Women's World Cup: Lucy Bronze still shines when out of place for England

'We’ve no points on the board but we know two wins out of two and we are qualified, so it is fine'

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The Independent Football

Two years ago, Lucy Bronze sat on the bench watching England slide to a trio of defeats at Euro 2013 waiting for her chance to play in a major tournament. On Tuesday it finally arrived, but in a role she had never imagined.

Bronze is a right-back, but with Alex Scott seemingly immovable in that position for England, she has developed a secondary position as centre-half, even working out at the gym to be better prepared for the greater physicality involved. More of her 18 England caps have been won in central defence than elsewhere. Then, in England’s opening game in the Women’s World Cup against France she found herself on the  left wing.

There was logic in manager Mark Sampson’s decision. France right-winger Élodie Thomis has punished England in previous matches. Bronze was told to double up with left-back Claire Rafferty to stop Thomis. While England lost 1-0 and rarely looked like scoring, this part of the game plan worked so well Thomis was withdrawn.

England's head coach Mark Sampson

“It was really good to play, though it was different as it was a position I am not used to,” said Bronze. “It was a tactical decision and it kind of worked. Thomis was one of their big threats. We knew about her pace and getting the ball to feet, playing two full-backs out there kind of kept her quiet.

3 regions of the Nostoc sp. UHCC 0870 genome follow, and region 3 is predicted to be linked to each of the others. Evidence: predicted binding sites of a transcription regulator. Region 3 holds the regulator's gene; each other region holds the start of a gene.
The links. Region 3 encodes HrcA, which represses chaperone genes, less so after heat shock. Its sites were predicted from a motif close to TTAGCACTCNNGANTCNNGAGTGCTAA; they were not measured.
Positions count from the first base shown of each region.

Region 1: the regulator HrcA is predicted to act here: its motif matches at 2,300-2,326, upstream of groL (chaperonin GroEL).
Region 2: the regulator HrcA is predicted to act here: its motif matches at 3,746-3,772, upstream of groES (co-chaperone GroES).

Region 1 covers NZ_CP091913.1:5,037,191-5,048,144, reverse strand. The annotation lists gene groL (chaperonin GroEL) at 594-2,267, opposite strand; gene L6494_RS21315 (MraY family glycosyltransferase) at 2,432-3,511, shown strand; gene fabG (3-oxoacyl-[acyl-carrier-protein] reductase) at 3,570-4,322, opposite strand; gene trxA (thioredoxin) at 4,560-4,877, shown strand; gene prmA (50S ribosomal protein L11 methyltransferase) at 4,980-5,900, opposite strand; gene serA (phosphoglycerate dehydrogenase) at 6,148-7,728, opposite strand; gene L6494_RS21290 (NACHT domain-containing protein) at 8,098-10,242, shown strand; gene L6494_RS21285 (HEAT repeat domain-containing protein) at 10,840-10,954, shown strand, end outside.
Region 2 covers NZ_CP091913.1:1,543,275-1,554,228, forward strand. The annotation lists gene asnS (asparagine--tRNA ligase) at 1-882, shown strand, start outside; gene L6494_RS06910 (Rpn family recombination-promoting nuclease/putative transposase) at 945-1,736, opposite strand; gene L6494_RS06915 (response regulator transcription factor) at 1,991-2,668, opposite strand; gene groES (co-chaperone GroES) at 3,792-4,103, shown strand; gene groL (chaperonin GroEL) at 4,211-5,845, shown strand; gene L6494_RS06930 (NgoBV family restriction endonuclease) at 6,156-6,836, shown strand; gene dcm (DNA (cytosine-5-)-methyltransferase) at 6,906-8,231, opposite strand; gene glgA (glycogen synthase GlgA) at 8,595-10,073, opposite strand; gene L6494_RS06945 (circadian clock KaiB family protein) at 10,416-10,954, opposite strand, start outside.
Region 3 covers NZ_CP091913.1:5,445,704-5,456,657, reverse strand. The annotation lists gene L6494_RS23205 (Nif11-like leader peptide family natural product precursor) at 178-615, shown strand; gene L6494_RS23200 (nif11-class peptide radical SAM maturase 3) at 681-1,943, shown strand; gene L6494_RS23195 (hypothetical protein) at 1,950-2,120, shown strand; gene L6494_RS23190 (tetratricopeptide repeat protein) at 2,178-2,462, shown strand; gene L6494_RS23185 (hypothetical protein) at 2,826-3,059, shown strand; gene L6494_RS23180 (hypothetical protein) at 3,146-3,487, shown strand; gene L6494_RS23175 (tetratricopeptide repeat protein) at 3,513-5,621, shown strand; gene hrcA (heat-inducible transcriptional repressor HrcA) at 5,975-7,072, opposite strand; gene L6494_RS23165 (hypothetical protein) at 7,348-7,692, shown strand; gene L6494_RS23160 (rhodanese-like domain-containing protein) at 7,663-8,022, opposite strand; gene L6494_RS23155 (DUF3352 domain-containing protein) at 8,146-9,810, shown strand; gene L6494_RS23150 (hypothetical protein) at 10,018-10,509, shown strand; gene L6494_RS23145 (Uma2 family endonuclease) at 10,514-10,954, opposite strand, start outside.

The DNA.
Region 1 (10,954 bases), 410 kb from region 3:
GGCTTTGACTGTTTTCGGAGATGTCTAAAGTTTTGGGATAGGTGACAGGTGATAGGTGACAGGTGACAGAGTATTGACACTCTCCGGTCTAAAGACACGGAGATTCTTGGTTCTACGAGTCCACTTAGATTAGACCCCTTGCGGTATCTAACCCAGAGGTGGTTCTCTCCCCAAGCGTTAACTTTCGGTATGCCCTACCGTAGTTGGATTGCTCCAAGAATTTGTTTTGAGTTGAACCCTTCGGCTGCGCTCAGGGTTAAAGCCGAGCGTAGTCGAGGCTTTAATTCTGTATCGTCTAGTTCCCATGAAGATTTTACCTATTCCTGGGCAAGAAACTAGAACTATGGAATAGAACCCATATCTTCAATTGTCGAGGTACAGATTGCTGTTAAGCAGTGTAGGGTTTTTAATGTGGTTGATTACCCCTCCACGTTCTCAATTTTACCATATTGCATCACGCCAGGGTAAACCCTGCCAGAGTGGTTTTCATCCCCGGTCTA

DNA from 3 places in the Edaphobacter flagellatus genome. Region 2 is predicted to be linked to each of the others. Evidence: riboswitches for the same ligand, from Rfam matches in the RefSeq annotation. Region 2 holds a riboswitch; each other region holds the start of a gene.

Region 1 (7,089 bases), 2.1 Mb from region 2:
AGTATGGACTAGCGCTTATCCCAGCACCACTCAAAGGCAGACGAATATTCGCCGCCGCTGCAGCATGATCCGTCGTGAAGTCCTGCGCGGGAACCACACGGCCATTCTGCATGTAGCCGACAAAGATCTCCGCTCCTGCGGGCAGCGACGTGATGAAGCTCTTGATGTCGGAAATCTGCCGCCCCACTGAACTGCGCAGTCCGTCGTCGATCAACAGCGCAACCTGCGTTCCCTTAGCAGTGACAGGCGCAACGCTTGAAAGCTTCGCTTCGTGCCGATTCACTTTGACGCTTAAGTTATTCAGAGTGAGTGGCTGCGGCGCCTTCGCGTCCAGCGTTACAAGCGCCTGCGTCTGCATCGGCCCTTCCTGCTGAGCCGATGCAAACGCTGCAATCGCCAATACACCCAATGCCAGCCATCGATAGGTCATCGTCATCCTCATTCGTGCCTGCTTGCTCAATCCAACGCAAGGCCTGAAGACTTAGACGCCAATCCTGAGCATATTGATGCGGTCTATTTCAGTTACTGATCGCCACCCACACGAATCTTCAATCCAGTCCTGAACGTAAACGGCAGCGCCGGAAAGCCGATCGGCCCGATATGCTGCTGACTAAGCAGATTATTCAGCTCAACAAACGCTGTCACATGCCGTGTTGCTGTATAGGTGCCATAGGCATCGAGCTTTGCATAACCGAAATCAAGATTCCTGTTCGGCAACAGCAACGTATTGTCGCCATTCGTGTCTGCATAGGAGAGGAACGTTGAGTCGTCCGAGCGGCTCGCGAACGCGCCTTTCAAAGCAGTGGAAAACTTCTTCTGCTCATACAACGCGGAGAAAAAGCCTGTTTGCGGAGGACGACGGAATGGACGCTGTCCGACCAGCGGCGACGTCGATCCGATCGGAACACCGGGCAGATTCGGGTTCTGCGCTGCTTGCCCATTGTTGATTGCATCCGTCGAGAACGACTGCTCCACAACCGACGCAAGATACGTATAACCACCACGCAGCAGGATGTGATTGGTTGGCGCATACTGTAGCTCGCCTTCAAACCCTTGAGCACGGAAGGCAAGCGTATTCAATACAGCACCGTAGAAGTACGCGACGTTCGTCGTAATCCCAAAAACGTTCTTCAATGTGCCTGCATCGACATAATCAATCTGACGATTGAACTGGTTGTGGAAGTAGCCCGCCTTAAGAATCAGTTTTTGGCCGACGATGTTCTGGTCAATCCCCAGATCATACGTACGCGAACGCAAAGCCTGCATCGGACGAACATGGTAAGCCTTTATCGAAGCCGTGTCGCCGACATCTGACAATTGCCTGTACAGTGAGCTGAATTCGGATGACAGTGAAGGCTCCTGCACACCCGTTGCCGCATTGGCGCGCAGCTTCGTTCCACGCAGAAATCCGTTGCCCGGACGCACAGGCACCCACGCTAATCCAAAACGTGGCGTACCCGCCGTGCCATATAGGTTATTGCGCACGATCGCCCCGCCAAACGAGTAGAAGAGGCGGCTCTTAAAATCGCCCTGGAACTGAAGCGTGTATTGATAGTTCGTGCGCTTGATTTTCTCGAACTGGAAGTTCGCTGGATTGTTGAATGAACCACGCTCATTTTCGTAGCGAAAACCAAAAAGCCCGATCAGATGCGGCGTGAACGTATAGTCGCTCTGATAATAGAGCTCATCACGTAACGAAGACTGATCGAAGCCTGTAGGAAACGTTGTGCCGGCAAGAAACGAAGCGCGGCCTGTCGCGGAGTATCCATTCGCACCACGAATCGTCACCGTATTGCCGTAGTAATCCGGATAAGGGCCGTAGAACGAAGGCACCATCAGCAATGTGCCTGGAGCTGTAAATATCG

“I found out I was playing there a few days ago, but we’ve been trying it out in training the past few weeks so it was not completely new. I’ve been working on it a lot and Mark and [goalkeeping coach] Lee Kendall have been working on my positioning. I know we still got beat so the result doesn’t show that, but the performance was positive.”

Prior to last week’s warm-up against hosts Canada, Bronze had not played for England for six months after knee surgery. “Just to be here has made all the hard work recovering from injury worthwhile, to get on the pitch and play a full 90 minutes even more so,” said the Manchester City defender.

Bronze said she was surprised that, when Sampson switched to a more attacking formation, it was Scott who was substituted while Bronze went to right-back. This could mean, with Bronze regarded as the more offensive player, that she will be preferred in the remaining group games, from which England need at least four points to qualify for the knockout stages. Sampson has said he already knows his starting XI.

Or, as Bronze herself said, “I think we are just keeping certain players fresh. For the 20 minutes before I hadn’t really done that much on the left wing so I had energy.”

England’s remaining opponents are Mexico, on Saturday, and Colombia next Wednesday. They drew 1-1 on Tuesday in the other Group F match. “They are really important,” said Bronze. “We have no points on the board at the minute but we know two wins out of two and we are qualified, so it is fine. The France game is put to bed. We  performed well. The result was not the greatest but  we still have every chance  of qualifying.”